A New Tradition

Nothing tops what was the beginning of a new Thanksgiving tradition for our family: duck camp.  It began one morning in October when, completely out of nowhere and to my utter surprise, my wife announced after fourteen years that she'd like to go duck hunting during the pending season. She clarified further: I don't really want to duck hunt; I just want to see what it's all about since it's such a big part of y'alls life. I gladly obliged.

With the exceptions of photographs and detailed hunting stories, which I can only suppose she listens to less than intently, her exposure to waterfowling consists entirely of hunting programs that are occasionally viewed at home. She later commented that she really had no idea that ducks actually got so close - boys, those little green-winged devils that came in at daylight were right in her face - or that Delta could possibly be as still and quiet (because like a good retriever, she remained intently focused during the entire hunt). First hunt for the girls. Forrest killed his first greenhead and his first full limit of ducks.  It was Duncan's first rice field hunt, and he killed his first green-winged teal (several) and first shoveler. The first morning was easy. We hunted a pit blind that is easily accessed by a wide, hard-packed rice field levee. You could practically roll a wheel chair to the blind. The second morning was also memorable, but more so for the walk in than for the numerous waterfowl we enjoyed. The hunt required an easy quarter-mile walk down a grassed turnrow, and then about a quarter miles walk across a shallow-flooded bean field. With a standard amount of gumbo mud beneath the water.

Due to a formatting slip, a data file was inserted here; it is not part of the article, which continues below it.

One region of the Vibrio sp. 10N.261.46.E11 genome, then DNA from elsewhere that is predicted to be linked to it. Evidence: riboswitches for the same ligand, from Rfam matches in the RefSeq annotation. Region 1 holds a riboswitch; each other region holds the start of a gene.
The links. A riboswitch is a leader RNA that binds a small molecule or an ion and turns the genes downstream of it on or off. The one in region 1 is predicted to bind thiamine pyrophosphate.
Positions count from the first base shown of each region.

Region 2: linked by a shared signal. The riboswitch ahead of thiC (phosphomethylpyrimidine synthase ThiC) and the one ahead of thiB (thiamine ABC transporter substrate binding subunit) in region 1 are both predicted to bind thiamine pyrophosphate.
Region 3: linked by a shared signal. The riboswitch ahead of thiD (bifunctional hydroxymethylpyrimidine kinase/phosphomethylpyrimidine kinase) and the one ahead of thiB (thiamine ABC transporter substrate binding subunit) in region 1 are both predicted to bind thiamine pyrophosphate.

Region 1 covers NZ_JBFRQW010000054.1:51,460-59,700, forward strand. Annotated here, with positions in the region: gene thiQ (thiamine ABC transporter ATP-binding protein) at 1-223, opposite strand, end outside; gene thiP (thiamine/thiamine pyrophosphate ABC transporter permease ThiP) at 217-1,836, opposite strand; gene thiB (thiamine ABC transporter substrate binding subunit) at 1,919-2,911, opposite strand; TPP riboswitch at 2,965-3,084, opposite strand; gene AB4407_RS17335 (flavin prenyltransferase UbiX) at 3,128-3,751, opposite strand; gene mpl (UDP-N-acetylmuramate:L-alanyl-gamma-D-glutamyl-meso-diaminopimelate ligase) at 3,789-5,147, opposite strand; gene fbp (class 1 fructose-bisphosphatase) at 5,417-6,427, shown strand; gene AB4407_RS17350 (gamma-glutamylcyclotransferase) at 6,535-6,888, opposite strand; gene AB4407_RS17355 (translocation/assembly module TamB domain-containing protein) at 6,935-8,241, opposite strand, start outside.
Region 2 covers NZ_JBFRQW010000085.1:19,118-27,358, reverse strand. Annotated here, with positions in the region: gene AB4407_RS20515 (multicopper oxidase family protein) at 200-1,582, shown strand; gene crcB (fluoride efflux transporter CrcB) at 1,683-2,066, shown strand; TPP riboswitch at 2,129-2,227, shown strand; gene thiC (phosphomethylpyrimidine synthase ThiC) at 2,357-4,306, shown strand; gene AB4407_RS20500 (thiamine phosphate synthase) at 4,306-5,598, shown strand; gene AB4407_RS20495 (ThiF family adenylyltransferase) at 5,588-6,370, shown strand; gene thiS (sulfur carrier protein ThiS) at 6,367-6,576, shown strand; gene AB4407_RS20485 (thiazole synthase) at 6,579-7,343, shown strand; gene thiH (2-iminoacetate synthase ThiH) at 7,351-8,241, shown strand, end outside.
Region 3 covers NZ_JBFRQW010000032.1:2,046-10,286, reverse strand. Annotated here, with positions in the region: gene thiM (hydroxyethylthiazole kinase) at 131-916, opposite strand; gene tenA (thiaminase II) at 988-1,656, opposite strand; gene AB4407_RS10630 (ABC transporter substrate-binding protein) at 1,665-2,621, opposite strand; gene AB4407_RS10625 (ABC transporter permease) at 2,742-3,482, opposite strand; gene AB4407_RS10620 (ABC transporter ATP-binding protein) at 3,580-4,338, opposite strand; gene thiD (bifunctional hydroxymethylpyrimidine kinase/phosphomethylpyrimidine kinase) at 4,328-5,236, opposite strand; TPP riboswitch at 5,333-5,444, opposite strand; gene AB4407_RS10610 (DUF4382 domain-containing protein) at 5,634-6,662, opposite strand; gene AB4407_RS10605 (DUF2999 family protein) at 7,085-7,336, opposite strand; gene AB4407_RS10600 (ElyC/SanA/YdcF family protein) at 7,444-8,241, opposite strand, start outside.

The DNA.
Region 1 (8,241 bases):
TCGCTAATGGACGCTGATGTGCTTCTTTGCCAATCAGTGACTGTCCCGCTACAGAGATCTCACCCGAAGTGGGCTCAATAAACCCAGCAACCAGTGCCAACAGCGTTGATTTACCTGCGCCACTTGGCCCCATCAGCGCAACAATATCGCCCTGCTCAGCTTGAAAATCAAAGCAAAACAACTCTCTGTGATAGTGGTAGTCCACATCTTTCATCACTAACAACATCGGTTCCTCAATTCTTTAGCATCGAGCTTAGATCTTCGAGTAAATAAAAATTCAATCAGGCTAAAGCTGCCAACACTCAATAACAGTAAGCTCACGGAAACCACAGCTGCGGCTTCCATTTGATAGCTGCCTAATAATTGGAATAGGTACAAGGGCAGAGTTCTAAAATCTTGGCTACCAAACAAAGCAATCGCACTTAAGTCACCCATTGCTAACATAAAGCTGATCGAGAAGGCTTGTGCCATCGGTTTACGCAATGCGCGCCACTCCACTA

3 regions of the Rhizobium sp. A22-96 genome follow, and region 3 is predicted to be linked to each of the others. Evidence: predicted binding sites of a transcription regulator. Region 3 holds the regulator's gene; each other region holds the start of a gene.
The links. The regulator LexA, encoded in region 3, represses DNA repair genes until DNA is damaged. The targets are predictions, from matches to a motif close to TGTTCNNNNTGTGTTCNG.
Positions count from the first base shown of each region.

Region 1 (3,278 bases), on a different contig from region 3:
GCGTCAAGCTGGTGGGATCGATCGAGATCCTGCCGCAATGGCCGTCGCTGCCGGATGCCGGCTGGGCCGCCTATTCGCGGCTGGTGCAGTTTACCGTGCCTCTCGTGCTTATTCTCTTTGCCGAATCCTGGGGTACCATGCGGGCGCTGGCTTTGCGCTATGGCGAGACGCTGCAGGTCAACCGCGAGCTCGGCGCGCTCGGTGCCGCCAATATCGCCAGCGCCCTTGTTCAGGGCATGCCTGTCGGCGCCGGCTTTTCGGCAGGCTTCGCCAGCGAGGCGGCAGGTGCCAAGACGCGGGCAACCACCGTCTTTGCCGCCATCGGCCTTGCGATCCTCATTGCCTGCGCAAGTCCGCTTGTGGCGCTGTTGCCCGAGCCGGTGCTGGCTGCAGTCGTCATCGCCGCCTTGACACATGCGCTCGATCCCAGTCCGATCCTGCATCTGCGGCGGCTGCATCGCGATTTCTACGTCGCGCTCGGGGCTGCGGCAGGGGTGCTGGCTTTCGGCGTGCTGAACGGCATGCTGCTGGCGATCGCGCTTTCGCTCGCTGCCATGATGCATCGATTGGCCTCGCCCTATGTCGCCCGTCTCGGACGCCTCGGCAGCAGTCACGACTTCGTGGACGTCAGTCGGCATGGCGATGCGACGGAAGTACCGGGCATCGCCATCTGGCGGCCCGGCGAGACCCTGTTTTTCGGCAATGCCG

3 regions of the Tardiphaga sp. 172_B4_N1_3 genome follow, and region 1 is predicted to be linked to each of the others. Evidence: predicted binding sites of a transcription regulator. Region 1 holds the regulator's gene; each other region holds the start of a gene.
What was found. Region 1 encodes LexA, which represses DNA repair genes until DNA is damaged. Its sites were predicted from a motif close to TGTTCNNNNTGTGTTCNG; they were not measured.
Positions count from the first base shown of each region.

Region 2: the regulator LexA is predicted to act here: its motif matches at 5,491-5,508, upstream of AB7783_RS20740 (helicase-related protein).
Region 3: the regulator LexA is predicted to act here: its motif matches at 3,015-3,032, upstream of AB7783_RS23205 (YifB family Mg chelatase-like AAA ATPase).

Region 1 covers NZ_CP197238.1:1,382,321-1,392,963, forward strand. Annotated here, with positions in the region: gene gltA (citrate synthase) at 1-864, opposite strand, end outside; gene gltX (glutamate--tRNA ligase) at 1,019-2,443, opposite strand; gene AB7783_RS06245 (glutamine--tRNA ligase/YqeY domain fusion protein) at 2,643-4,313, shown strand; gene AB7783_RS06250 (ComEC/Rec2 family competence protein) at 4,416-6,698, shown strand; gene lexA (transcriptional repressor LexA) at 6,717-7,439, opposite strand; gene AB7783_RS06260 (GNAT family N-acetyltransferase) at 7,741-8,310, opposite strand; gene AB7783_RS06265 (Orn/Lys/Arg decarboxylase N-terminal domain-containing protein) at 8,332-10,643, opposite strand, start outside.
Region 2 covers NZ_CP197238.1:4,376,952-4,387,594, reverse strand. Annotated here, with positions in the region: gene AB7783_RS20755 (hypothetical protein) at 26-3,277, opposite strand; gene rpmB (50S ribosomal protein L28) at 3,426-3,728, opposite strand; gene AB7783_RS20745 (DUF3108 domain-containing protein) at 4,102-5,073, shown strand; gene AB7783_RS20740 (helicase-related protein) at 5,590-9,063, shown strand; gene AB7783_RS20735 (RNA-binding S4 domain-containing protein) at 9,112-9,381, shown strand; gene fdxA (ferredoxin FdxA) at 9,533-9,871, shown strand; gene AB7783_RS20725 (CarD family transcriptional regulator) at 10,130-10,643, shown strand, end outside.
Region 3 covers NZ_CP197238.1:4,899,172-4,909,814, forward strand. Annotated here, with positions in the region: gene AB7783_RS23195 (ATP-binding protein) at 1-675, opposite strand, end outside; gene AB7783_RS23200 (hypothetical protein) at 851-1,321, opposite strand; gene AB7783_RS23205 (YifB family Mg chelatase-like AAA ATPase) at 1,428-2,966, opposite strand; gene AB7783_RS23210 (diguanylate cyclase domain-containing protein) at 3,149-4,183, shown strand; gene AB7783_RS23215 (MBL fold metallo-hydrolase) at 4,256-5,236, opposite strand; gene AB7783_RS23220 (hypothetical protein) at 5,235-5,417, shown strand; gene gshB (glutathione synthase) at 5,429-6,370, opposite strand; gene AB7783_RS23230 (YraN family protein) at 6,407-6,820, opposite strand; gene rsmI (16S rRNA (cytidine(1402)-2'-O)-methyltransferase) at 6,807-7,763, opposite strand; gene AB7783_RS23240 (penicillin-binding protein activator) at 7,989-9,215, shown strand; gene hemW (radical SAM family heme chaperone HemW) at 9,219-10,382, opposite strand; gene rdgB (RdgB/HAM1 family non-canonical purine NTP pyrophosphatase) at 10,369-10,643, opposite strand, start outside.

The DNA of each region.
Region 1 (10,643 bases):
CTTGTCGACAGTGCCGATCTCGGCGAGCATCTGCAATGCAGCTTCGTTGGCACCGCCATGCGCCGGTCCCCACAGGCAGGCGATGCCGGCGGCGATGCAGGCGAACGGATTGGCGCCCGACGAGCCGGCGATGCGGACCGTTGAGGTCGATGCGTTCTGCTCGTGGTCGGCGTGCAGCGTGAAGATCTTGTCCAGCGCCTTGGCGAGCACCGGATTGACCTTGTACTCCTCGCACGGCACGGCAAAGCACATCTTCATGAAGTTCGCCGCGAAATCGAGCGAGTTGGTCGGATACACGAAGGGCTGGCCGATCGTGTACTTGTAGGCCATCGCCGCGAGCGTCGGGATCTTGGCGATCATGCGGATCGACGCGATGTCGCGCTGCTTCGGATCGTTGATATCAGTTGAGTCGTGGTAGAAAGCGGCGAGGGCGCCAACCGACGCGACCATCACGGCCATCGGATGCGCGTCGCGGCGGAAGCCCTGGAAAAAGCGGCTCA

The strategy for keeping the children dry on the walk to the blind was simple: I'd walk ahead with the boys, put them and equipment in the blind and return to help the girls. When I got to the blind, the youngest son said, Mom is yelling to you, Dad.  I stop and listened carefully. I could hear the shouts but couldn't quite make it out above the wind.  I asked what she was saying. He replied, you told me not to say those words! Turns out, her first experience with real gumbo mud - wearing waders a full size too big - made for difficult walking while assisting a 4 year-old little girl. In th pitch black darkness. Dad to the rescue. Everyone remained safe, happy, dry the entire weekend. The ducks cooperated wonderfully. I was truly and most humbly thankful.

Ramsey Russell's GetDucks.com